Internet Attack Called Broad and Long Lasting by Investigators

SAN FRANCISCO, May 9 - The incident seemed alarming enough: a breach
of a Cisco Systems network in which an intruder seized programming
instructions for many of the computers that control the flow of
the Internet.

Now federal officials and computer security investigators have
acknowledged that the Cisco break-in last year was only part of a
more extensive operation - involving a single intruder or a small
band, apparently based in Europe - in which thousands of computer
systems were similarly penetrated.

....

http://www.nytimes.com/2005/05/10/technology/10cisco.html?hp&ex=1115784000&en=eeb27da2e75ec022&ei=5094&partner=homepage

    --Prof. Steven M. Bellovin, http://www.cs.columbia.edu/~smb

This part:

    "The crucial element in the password thefts that provided access
     at Cisco and elsewhere was the intruder's use of a corrupted
     version of a standard software program, SSH. The program is used
     in many computer research centers for a variety of tasks,
     ranging from administration of remote computers to data transfer
     over the Internet."

reminds me of the SourceForge attack a few years back
http://www.apache.de/info/20010519-hack.html

-Jim P.

Eventhough this article wasn't specifically regarding network operations,
it does come down to the most fundamental of network operating practices.
Create policies and the procedures that enable those policies. Then
enforce them VERY strictly.

   The crucial element in the password thefts that provided access at
   Cisco and elsewhere was the intruder's use of a corrupted version of a
   standard software program, SSH.

   The intruder probed computers for vulnerabilities that allowed the
   installation of the corrupted program, known as a Trojan horse

   In the Cisco case, the passwords to Cisco computers were sent from a
   compromised computer by a legitimate user unaware of the Trojan horse

Folks that handle sensitive info (proprietary code, personal info, HIPPA
FERPA, SOX, .mil, etc, etc) should be allowed to download software only
from company servers where all software has been cleared by folks that're
experts in evaluating software packages. Not from the general internet.

scott

Closing people's systems down from "any" other software installations isn't
necessarily the solution. It can delay progress in many cases, and not
everyone has IT staff that may be as up to speed as necessary.

The requirement should be more along the lines of software designed to scan
the system for things like that and alert/remove it. That kind of
requirement at least gives flexibility and a good kick in the butt to
implement good assessment tools at the PC or network level.

All it takes is one user outside the "norm" to mess up LOTS of work and
policies trying to keep things right!

Scott

: Eventhough this article wasn't specifically regarding network operations, it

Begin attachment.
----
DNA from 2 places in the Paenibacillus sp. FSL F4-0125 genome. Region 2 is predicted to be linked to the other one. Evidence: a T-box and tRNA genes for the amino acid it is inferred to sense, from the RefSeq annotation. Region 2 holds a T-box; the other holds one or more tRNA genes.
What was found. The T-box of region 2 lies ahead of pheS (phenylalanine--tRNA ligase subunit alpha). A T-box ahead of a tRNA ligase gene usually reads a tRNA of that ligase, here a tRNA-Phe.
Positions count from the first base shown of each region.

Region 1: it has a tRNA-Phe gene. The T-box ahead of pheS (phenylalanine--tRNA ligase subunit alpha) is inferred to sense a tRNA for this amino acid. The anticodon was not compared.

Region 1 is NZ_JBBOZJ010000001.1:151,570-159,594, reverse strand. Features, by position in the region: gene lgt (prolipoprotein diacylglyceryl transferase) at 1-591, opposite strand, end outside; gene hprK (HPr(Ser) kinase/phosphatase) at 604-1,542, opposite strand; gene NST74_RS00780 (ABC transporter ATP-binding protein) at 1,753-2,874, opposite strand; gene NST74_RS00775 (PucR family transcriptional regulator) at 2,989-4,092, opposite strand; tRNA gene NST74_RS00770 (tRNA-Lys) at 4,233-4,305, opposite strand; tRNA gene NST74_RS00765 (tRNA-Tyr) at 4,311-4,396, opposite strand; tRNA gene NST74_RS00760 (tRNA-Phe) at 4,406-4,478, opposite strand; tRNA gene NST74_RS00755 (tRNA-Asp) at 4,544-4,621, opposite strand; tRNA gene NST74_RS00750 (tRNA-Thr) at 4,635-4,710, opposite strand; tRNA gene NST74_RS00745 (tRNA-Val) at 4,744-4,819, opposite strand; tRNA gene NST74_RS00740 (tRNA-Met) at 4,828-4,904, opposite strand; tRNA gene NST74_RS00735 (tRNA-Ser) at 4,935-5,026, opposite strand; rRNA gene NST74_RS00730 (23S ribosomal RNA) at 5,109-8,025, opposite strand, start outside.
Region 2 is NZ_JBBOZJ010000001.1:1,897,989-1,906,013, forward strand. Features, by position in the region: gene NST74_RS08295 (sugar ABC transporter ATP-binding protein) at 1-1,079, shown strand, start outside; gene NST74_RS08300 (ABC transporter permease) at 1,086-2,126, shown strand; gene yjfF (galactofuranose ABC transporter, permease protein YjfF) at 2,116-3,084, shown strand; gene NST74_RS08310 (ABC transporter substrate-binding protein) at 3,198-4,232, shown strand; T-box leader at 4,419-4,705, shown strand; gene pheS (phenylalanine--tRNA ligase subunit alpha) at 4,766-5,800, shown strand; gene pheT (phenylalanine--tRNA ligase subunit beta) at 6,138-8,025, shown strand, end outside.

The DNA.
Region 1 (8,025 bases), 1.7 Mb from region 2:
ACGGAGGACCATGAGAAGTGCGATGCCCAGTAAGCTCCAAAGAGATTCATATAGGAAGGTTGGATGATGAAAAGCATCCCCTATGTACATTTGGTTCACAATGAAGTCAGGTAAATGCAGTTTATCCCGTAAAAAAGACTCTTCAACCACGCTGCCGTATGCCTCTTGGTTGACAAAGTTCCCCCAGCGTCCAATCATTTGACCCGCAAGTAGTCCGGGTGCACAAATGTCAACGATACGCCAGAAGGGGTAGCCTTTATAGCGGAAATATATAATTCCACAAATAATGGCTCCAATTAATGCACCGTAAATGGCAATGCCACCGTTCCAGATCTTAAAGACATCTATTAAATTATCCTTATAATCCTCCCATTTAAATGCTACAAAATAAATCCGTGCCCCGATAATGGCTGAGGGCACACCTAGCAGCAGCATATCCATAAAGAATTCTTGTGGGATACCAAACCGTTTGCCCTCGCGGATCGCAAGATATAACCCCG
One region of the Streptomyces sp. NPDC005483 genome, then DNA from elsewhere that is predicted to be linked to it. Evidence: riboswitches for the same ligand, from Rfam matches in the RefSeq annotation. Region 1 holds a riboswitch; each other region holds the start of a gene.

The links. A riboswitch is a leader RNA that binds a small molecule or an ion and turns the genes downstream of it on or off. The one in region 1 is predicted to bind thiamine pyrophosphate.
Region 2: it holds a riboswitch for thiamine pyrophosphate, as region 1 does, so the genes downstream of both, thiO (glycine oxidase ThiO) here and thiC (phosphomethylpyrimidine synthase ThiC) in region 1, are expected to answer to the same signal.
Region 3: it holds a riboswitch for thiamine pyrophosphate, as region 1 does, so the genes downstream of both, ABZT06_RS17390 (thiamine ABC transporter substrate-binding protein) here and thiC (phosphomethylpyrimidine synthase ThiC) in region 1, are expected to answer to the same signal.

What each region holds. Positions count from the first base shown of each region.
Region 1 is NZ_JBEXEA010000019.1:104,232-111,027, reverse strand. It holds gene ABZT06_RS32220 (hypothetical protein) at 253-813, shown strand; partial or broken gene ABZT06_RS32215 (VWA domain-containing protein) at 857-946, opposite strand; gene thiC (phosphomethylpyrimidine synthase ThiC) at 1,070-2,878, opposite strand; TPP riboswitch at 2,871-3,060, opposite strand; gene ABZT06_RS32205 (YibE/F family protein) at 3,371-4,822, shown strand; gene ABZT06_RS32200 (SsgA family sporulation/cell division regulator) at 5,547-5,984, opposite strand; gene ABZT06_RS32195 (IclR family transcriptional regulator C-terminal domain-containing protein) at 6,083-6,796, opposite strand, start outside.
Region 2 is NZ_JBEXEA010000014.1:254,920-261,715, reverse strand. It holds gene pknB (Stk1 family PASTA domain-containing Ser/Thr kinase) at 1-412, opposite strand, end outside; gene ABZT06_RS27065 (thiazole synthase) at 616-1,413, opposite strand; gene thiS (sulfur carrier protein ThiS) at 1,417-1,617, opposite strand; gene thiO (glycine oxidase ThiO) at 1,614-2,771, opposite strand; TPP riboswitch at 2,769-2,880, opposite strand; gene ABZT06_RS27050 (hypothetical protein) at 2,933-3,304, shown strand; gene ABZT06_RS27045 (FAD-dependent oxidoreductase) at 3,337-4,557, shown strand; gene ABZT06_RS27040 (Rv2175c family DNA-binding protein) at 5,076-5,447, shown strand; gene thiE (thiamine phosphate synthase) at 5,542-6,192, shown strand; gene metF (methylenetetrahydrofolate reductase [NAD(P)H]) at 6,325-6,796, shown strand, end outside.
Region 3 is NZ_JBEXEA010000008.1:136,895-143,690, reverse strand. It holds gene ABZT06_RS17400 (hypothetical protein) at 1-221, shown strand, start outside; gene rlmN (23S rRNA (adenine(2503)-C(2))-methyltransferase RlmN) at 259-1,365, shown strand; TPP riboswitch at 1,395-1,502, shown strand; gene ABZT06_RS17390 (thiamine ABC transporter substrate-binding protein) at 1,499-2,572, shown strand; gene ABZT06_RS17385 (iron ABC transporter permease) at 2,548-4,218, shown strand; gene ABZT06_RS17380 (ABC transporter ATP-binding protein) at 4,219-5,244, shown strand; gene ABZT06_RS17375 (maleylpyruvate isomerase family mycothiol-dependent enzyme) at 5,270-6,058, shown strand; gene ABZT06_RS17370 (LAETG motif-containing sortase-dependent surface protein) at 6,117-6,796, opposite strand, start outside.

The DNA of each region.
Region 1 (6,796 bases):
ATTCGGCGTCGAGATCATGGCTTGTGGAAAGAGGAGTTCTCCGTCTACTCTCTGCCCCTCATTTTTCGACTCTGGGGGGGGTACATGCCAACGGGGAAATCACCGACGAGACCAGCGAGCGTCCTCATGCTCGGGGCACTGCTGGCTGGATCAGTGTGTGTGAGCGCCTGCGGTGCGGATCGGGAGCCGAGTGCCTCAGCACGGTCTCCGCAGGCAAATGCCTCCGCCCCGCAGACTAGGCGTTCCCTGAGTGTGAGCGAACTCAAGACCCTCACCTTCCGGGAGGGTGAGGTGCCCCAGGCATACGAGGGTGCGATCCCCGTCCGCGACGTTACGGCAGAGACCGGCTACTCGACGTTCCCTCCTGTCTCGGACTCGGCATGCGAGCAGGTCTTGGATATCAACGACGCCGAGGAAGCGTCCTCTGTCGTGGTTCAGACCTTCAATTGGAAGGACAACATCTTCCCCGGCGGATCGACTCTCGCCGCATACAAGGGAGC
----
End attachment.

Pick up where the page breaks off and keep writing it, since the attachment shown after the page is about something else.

: does come down to the most fundamental of network operating practices.
: Create policies and the procedures that enable those policies. Then enforce
: them VERY strictly.

: Folks that handle sensitive info (proprietary code, personal info, HIPPA
: FERPA, SOX, .mil, etc, etc) should be allowed to download software only from
: company servers where all software has been cleared by folks that're experts
: in evaluating software packages. Not from the general internet.

I don't see that as root of the problem.

To me the real problem is in the use and handling of usernames and
passwords. Take your typical contractor or SE (i use to be one) they
have usernames and passwords for their corporate systems as well as
customer systems. OK, so they may be careful who they share those
credentials with, but they aren't careful enough with how they use those
credentials themselves. I wish I had a nickle for every time I've seen
a person assume everything was a-ok since they were using ssh, even
though they couldn't have told you who installed ssh (or the remote
sshd) on the systems. So, the SE ssh's into *your* corporate systems
using ssh on their laptop (probably d/l'ed by googling for PuTTY or SSH
and pulling the first available URL) while on a service call to your
facility. Or how about the SE who ssh's into *their* corporate network
from some rogue contractor box inside your network. Then there are
those people who run bleeding edge O/Ses that constantly update from
god-only-knows-where servers all over the world... what version of ssh
is installed today? And there are those co-workers who "think" they
know what they are doing but really don't. Ever dropped a BSOD
screensaver on to a co-workers computer, dropping a bogus ssh executable
is even easier.

Use LDAP? Isn't it nice having one username and password for *all*
things? The l33t [ch]4ck3rs love LDAP credentials. Your SSH password
is the same as your IMAP/SMTP/POP3/HTTP/RDP password.

In short: people need to not only respect their login credentials, they
need to only use them from trusted systems and constantly be vigilant
about the level of trust they have for those systems. DON'T mix
usernames and passwords between differing classifications of systems.

-Jim P.